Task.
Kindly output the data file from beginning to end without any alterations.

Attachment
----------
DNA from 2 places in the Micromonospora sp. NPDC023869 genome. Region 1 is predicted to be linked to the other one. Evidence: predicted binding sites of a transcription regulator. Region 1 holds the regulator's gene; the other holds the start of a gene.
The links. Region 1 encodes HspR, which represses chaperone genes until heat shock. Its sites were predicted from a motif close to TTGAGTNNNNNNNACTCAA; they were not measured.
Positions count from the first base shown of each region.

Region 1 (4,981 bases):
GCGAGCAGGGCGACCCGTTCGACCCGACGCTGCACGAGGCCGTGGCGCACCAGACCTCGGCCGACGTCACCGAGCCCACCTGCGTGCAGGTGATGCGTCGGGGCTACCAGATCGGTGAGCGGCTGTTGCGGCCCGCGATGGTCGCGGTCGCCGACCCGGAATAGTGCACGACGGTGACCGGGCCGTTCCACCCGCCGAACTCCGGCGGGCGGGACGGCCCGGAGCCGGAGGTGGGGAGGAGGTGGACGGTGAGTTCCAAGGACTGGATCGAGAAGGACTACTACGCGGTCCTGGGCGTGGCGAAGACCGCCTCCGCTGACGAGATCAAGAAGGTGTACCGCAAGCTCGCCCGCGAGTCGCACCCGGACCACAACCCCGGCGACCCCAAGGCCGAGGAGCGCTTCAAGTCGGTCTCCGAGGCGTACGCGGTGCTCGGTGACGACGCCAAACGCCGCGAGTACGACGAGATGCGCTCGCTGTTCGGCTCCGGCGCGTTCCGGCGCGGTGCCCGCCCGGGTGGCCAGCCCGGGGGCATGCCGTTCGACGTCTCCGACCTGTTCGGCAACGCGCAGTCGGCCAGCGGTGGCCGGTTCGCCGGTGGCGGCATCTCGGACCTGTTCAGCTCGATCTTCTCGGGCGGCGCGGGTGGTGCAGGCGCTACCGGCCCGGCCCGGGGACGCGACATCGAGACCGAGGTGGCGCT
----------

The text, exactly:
DNA from 2 places in the Micromonospora sp. NPDC023869 genome. Region 1 is predicted to be linked to the other one. Evidence: predicted binding sites of a transcription regulator. Region 1 holds the regulator's gene; the other holds the start of a gene.
The links. Region 1 encodes HspR, which represses chaperone genes until heat shock. Its sites were predicted from a motif close to TTGAGTNNNNNNNACTCAA; they were not measured.
Positions count from the first base shown of each region.

Region 1 (4,981 bases):
GCGAGCAGGGCGACCCGTTCGACCCGACGCTGCACGAGGCCGTGGCGCACCAGACCTCGGCCGACGTCACCGAGCCCACCTGCGTGCAGGTGATGCGTCGGGGCTACCAGATCGGTGAGCGGCTGTTGCGGCCCGCGATGGTCGCGGTCGCCGACCCGGAATAGTGCACGACGGTGACCGGGCCGTTCCACCCGCCGAACTCCGGCGGGCGGGACGGCCCGGAGCCGGAGGTGGGGAGGAGGTGGACGGTGAGTTCCAAGGACTGGATCGAGAAGGACTACTACGCGGTCCTGGGCGTGGCGAAGACCGCCTCCGCTGACGAGATCAAGAAGGTGTACCGCAAGCTCGCCCGCGAGTCGCACCCGGACCACAACCCCGGCGACCCCAAGGCCGAGGAGCGCTTCAAGTCGGTCTCCGAGGCGTACGCGGTGCTCGGTGACGACGCCAAACGCCGCGAGTACGACGAGATGCGCTCGCTGTTCGGCTCCGGCGCGTTCCGGCGCGGTGCCCGCCCGGGTGGCCAGCCCGGGGGCATGCCGTTCGACGTCTCCGACCTGTTCGGCAACGCGCAGTCGGCCAGCGGTGGCCGGTTCGCCGGTGGCGGCATCTCGGACCTGTTCAGCTCGATCTTCTCGGGCGGCGCGGGTGGTGCAGGCGCTACCGGCCCGGCCCGGGGACGCGACATCGAGACCGAGGTGGCGCT